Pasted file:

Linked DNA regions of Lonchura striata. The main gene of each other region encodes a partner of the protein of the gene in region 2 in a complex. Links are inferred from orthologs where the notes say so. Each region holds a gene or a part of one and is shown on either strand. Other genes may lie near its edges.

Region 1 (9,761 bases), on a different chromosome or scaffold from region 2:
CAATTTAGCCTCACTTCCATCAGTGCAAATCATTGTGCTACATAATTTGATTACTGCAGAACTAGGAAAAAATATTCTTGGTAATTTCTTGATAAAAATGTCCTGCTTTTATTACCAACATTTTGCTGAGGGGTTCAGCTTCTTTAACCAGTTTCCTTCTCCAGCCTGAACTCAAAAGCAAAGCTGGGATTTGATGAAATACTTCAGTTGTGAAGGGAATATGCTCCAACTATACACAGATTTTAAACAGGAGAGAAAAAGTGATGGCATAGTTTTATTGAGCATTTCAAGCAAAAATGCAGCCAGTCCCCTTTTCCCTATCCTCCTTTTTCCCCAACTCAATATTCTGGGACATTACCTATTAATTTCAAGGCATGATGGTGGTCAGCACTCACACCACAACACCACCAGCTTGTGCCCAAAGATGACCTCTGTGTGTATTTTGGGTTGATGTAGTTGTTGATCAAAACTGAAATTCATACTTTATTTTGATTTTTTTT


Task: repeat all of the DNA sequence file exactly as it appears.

Linked DNA regions of Lonchura striata. The main gene of each other region encodes a partner of the protein of the gene in region 2 in a complex. Links are inferred from orthologs where the notes say so. Each region holds a gene or a part of one and is shown on either strand. Other genes may lie near its edges.

Region 1 (9,761 bases), on a different chromosome or scaffold from region 2:
CAATTTAGCCTCACTTCCATCAGTGCAAATCATTGTGCTACATAATTTGATTACTGCAGAACTAGGAAAAAATATTCTTGGTAATTTCTTGATAAAAATGTCCTGCTTTTATTACCAACATTTTGCTGAGGGGTTCAGCTTCTTTAACCAGTTTCCTTCTCCAGCCTGAACTCAAAAGCAAAGCTGGGATTTGATGAAATACTTCAGTTGTGAAGGGAATATGCTCCAACTATACACAGATTTTAAACAGGAGAGAAAAAGTGATGGCATAGTTTTATTGAGCATTTCAAGCAAAAATGCAGCCAGTCCCCTTTTCCCTATCCTCCTTTTTCCCCAACTCAATATTCTGGGACATTACCTATTAATTTCAAGGCATGATGGTGGTCAGCACTCACACCACAACACCACCAGCTTGTGCCCAAAGATGACCTCTGTGTGTATTTTGGGTTGATGTAGTTGTTGATCAAAACTGAAATTCATACTTTATTTTGATTTTTTTT